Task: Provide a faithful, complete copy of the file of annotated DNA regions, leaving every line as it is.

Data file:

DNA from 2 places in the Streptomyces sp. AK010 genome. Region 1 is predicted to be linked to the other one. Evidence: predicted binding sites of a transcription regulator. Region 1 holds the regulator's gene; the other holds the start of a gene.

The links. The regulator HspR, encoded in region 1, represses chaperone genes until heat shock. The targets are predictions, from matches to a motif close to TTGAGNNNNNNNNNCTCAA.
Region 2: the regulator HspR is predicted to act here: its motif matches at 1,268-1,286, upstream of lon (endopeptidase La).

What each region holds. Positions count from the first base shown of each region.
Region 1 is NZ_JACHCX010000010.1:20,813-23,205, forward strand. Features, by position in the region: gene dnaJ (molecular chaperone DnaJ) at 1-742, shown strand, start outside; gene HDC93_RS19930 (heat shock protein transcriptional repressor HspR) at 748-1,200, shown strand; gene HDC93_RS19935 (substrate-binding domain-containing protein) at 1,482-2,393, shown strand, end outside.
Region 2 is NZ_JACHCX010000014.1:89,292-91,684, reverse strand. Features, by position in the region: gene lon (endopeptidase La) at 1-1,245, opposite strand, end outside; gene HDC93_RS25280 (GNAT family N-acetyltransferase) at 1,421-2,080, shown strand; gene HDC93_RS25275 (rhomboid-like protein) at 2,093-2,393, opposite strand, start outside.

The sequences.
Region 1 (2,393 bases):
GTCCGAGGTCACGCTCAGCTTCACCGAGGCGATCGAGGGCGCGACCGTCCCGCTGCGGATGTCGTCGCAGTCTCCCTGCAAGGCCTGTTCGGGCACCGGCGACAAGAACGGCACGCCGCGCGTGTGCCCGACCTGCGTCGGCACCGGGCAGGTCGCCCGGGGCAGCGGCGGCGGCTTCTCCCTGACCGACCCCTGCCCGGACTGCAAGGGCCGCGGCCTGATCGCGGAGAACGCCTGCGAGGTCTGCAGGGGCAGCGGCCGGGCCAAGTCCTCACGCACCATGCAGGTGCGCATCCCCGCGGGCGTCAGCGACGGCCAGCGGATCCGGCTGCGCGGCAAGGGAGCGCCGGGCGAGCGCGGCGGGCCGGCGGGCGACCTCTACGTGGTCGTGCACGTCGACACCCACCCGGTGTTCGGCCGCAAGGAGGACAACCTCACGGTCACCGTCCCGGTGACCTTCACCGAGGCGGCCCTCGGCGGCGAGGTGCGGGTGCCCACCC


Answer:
DNA from 2 places in the Streptomyces sp. AK010 genome. Region 1 is predicted to be linked to the other one. Evidence: predicted binding sites of a transcription regulator. Region 1 holds the regulator's gene; the other holds the start of a gene.

The links. The regulator HspR, encoded in region 1, represses chaperone genes until heat shock. The targets are predictions, from matches to a motif close to TTGAGNNNNNNNNNCTCAA.
Region 2: the regulator HspR is predicted to act here: its motif matches at 1,268-1,286, upstream of lon (endopeptidase La).

What each region holds. Positions count from the first base shown of each region.
Region 1 is NZ_JACHCX010000010.1:20,813-23,205, forward strand. Features, by position in the region: gene dnaJ (molecular chaperone DnaJ) at 1-742, shown strand, start outside; gene HDC93_RS19930 (heat shock protein transcriptional repressor HspR) at 748-1,200, shown strand; gene HDC93_RS19935 (substrate-binding domain-containing protein) at 1,482-2,393, shown strand, end outside.
Region 2 is NZ_JACHCX010000014.1:89,292-91,684, reverse strand. Features, by position in the region: gene lon (endopeptidase La) at 1-1,245, opposite strand, end outside; gene HDC93_RS25280 (GNAT family N-acetyltransferase) at 1,421-2,080, shown strand; gene HDC93_RS25275 (rhomboid-like protein) at 2,093-2,393, opposite strand, start outside.

The sequences.
Region 1 (2,393 bases):
GTCCGAGGTCACGCTCAGCTTCACCGAGGCGATCGAGGGCGCGACCGTCCCGCTGCGGATGTCGTCGCAGTCTCCCTGCAAGGCCTGTTCGGGCACCGGCGACAAGAACGGCACGCCGCGCGTGTGCCCGACCTGCGTCGGCACCGGGCAGGTCGCCCGGGGCAGCGGCGGCGGCTTCTCCCTGACCGACCCCTGCCCGGACTGCAAGGGCCGCGGCCTGATCGCGGAGAACGCCTGCGAGGTCTGCAGGGGCAGCGGCCGGGCCAAGTCCTCACGCACCATGCAGGTGCGCATCCCCGCGGGCGTCAGCGACGGCCAGCGGATCCGGCTGCGCGGCAAGGGAGCGCCGGGCGAGCGCGGCGGGCCGGCGGGCGACCTCTACGTGGTCGTGCACGTCGACACCCACCCGGTGTTCGGCCGCAAGGAGGACAACCTCACGGTCACCGTCCCGGTGACCTTCACCGAGGCGGCCCTCGGCGGCGAGGTGCGGGTGCCCACCC